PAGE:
Young scientists begin the work of solving problems

Wednesday, May 25, 2011

Two young scientists from St. Mary's County earned a trip recently to the big time — the Intel International Science and Engineering Fair in Los Angeles.

This is the Oscars of the high school science fair world. Only those who fashioned the best of the best science fair projects attend. Shefali Shah and Kelles Gordge, students at Great Mills High School, were sent to the Intel fair by the St. Mary's County Science and Engineering Fair Board after winning high honors in county and regional competition.

The Intel fair is full of smart young students who have hitched their intellect to the challenges and rigors of the scientific world.

What's striking about the projects that carried the two St. Mary's students to the Intel fair is that they set out to solve real-world problems.

Shah explored the notion of cleaning up the Chesapeake Bay by spraying clay from a nearby quarry onto unnatural algae blooms, sinking them so they don't block sunlight and use up oxygen, choking off other forms of life in the bay.

Gordge set out to save human lives. She invented a device that continuously monitors and tracks the sounds of a patient's lungs, and wrote a computer program that visualizes these sounds to allow easier monitoring. She tackled this project after hearing from rescue squad volunteers, including her father, that patients whose lungs may be filling with fluid because of congestive heart failure are currently monitored periodically, not continuously, with a stethoscope.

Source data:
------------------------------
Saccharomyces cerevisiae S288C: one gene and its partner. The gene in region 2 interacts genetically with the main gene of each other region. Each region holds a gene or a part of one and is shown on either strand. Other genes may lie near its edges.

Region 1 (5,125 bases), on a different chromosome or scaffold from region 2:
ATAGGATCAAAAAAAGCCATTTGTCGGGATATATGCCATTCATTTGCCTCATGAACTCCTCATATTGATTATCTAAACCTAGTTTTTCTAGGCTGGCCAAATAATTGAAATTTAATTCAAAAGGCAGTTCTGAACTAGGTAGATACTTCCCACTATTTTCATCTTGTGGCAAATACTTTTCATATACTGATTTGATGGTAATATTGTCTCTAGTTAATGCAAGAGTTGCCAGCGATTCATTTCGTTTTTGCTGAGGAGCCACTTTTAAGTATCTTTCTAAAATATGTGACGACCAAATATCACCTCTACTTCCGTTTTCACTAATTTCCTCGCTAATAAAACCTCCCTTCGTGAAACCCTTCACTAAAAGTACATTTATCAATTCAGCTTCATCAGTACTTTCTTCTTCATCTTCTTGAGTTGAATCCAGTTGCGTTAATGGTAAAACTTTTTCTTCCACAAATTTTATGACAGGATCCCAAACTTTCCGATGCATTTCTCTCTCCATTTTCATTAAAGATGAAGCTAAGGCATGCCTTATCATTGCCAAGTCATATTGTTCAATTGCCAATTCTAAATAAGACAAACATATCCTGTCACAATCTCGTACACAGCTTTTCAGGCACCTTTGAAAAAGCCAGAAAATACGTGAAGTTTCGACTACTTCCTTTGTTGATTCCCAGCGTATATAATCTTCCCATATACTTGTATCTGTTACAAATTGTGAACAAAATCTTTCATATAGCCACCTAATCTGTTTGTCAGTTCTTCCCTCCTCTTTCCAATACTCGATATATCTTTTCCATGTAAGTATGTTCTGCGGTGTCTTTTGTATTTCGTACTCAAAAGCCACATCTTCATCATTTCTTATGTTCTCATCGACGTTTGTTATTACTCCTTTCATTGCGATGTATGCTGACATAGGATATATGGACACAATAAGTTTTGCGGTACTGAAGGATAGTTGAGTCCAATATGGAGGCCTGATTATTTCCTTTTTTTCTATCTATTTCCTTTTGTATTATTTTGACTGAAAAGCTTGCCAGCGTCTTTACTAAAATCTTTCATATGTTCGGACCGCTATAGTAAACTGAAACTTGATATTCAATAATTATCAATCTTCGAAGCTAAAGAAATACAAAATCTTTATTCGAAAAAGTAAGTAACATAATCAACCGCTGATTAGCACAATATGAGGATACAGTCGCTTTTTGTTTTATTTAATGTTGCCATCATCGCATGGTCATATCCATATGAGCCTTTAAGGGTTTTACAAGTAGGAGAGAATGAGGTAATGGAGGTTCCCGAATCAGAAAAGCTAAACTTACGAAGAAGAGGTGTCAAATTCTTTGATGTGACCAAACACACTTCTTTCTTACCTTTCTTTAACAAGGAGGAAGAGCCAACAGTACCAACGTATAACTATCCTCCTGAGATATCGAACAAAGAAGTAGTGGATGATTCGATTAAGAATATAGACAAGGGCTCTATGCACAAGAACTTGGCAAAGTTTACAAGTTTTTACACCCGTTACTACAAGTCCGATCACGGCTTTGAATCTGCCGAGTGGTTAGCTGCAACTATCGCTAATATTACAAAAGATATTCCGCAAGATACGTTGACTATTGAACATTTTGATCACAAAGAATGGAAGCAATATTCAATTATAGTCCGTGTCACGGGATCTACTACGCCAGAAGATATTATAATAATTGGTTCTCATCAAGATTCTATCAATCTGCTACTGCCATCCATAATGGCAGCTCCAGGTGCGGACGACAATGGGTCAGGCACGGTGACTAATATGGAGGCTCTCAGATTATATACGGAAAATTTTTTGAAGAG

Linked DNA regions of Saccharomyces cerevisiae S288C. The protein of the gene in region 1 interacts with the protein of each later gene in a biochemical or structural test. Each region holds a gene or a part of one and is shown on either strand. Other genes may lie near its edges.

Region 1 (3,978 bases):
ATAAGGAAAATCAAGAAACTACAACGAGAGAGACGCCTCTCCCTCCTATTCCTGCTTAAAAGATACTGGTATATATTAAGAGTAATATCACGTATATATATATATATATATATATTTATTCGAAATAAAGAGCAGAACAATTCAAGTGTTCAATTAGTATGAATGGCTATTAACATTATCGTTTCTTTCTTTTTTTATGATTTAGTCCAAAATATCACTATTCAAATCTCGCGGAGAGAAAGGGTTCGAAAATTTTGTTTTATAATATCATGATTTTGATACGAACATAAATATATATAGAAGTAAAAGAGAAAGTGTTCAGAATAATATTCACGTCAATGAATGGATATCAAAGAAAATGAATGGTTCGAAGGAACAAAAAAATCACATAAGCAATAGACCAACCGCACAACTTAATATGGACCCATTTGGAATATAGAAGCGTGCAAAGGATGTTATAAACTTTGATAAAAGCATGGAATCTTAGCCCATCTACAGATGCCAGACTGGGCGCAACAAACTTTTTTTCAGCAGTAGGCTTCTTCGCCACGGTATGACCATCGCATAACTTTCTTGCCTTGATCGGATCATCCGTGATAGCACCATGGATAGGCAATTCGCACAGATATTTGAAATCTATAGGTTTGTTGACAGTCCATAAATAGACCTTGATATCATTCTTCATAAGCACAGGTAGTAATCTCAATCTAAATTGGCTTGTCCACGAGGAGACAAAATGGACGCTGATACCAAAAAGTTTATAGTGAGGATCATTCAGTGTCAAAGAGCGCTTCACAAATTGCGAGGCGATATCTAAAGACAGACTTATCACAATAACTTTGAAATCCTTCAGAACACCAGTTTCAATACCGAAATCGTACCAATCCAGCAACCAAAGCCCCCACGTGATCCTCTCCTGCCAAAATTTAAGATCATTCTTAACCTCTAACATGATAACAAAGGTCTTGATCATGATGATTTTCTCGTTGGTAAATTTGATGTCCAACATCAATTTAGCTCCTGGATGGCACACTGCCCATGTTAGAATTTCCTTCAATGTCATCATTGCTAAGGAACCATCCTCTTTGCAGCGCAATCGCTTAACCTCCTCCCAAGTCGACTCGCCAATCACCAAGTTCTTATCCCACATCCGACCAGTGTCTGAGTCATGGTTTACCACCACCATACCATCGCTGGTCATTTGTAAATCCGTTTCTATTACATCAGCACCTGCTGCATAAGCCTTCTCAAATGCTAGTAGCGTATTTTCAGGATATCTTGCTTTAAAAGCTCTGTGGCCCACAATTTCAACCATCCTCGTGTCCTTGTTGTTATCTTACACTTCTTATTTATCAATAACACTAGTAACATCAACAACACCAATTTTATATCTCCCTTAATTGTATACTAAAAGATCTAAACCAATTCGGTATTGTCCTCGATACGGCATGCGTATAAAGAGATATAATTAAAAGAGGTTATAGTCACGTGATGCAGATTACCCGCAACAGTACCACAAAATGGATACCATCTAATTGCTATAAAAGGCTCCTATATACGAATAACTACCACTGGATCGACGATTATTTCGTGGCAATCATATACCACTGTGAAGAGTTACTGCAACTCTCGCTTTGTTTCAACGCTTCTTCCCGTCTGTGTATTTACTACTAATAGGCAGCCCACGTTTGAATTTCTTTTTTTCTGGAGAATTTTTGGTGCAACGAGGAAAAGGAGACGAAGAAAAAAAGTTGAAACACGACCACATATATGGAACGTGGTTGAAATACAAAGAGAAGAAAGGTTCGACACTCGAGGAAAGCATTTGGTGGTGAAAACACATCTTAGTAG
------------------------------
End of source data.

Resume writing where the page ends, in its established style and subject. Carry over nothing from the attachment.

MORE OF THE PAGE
All this is a far cry from the baking soda volcanoes that used to populate science fairs.

It's not surprising that these research projects are intended to have practical applications. The work of scientists and engineers in St. Mary's County, most of them associated with Patuxent River Naval Air Station, is not usually theoretical. It is focused on solving problems.

The specialty of the United States is technological innovation, and that's a hallmark of the work at Pax River as well, where advances in manned and unmanned aircraft are developed and tested.

Many of the greatest problems that challenge the nation and the world now will not be solved by politics, and they sure won't be solved by sitting on the couch griping about politics. The solutions are likely to involve science and technology.

This is how new sources of energy will be developed, how medical advances will improve lives, how pollution will be combatted. But none of this will come through wishing and hoping. It's going to come through ideas, trial and error, and hard work. These Great Mills students, both of whom are in the science, technology, engineering and mathematics academy at the school, and others like them are already at that work and swill be sticking to it. Shah, a senior at Great Mills who will be attending the University of Maryland, College Park next fall, is planning to do more work on the algae bloom project. Gordge is a junior and is looking to refine her lung-monitoring project. "I'd like to continue it. It could really help people," she said. There's no finer reason for young people to apply themselves to scientific work.